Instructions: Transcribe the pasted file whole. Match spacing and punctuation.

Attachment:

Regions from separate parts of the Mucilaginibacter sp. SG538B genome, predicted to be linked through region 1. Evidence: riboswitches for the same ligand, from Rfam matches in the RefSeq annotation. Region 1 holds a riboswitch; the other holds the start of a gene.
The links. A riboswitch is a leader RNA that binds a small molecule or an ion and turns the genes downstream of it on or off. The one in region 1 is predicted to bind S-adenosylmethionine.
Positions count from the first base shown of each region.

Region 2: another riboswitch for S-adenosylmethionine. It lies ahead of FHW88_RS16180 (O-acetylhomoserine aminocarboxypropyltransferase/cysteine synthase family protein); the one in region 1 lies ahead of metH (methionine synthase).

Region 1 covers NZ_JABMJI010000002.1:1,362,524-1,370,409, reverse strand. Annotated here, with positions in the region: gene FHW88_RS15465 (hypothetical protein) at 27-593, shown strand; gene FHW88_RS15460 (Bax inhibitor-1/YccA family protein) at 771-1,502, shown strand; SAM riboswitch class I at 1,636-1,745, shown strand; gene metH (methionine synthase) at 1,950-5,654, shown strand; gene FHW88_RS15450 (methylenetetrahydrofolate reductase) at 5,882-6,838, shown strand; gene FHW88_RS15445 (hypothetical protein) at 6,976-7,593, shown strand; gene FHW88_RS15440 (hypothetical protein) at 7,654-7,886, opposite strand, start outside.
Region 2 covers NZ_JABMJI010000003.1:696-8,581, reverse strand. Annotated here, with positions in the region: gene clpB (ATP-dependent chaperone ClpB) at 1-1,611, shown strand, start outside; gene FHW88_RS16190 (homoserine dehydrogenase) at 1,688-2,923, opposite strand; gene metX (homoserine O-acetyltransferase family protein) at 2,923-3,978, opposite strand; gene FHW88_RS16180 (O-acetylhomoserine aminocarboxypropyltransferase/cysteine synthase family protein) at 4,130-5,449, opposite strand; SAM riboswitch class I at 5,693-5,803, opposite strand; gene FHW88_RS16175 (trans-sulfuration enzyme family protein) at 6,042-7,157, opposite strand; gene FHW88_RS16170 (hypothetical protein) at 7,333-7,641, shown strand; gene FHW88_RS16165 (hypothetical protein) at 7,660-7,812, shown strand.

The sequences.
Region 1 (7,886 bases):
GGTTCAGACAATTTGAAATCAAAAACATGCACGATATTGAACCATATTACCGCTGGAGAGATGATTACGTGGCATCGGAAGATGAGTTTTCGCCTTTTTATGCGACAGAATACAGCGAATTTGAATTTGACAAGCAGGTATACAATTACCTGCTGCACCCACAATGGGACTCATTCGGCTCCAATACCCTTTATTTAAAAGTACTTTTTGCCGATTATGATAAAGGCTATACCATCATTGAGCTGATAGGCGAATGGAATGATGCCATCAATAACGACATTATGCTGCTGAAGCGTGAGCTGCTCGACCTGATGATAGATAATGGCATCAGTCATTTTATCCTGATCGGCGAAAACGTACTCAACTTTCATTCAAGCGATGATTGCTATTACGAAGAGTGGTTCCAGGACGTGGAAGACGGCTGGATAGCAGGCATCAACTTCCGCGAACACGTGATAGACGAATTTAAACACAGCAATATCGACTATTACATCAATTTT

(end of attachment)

Regions from separate parts of the Mucilaginibacter sp. SG538B genome, predicted to be linked through region 1. Evidence: riboswitches for the same ligand, from Rfam matches in the RefSeq annotation. Region 1 holds a riboswitch; the other holds the start of a gene.
The links. A riboswitch is a leader RNA that binds a small molecule or an ion and turns the genes downstream of it on or off. The one in region 1 is predicted to bind S-adenosylmethionine.
Positions count from the first base shown of each region.

Region 2: another riboswitch for S-adenosylmethionine. It lies ahead of FHW88_RS16180 (O-acetylhomoserine aminocarboxypropyltransferase/cysteine synthase family protein); the one in region 1 lies ahead of metH (methionine synthase).

Region 1 covers NZ_JABMJI010000002.1:1,362,524-1,370,409, reverse strand. Annotated here, with positions in the region: gene FHW88_RS15465 (hypothetical protein) at 27-593, shown strand; gene FHW88_RS15460 (Bax inhibitor-1/YccA family protein) at 771-1,502, shown strand; SAM riboswitch class I at 1,636-1,745, shown strand; gene metH (methionine synthase) at 1,950-5,654, shown strand; gene FHW88_RS15450 (methylenetetrahydrofolate reductase) at 5,882-6,838, shown strand; gene FHW88_RS15445 (hypothetical protein) at 6,976-7,593, shown strand; gene FHW88_RS15440 (hypothetical protein) at 7,654-7,886, opposite strand, start outside.
Region 2 covers NZ_JABMJI010000003.1:696-8,581, reverse strand. Annotated here, with positions in the region: gene clpB (ATP-dependent chaperone ClpB) at 1-1,611, shown strand, start outside; gene FHW88_RS16190 (homoserine dehydrogenase) at 1,688-2,923, opposite strand; gene metX (homoserine O-acetyltransferase family protein) at 2,923-3,978, opposite strand; gene FHW88_RS16180 (O-acetylhomoserine aminocarboxypropyltransferase/cysteine synthase family protein) at 4,130-5,449, opposite strand; SAM riboswitch class I at 5,693-5,803, opposite strand; gene FHW88_RS16175 (trans-sulfuration enzyme family protein) at 6,042-7,157, opposite strand; gene FHW88_RS16170 (hypothetical protein) at 7,333-7,641, shown strand; gene FHW88_RS16165 (hypothetical protein) at 7,660-7,812, shown strand.

The sequences.
Region 1 (7,886 bases):
GGTTCAGACAATTTGAAATCAAAAACATGCACGATATTGAACCATATTACCGCTGGAGAGATGATTACGTGGCATCGGAAGATGAGTTTTCGCCTTTTTATGCGACAGAATACAGCGAATTTGAATTTGACAAGCAGGTATACAATTACCTGCTGCACCCACAATGGGACTCATTCGGCTCCAATACCCTTTATTTAAAAGTACTTTTTGCCGATTATGATAAAGGCTATACCATCATTGAGCTGATAGGCGAATGGAATGATGCCATCAATAACGACATTATGCTGCTGAAGCGTGAGCTGCTCGACCTGATGATAGATAATGGCATCAGTCATTTTATCCTGATCGGCGAAAACGTACTCAACTTTCATTCAAGCGATGATTGCTATTACGAAGAGTGGTTCCAGGACGTGGAAGACGGCTGGATAGCAGGCATCAACTTCCGCGAACACGTGATAGACGAATTTAAACACAGCAATATCGACTATTACATCAATTTT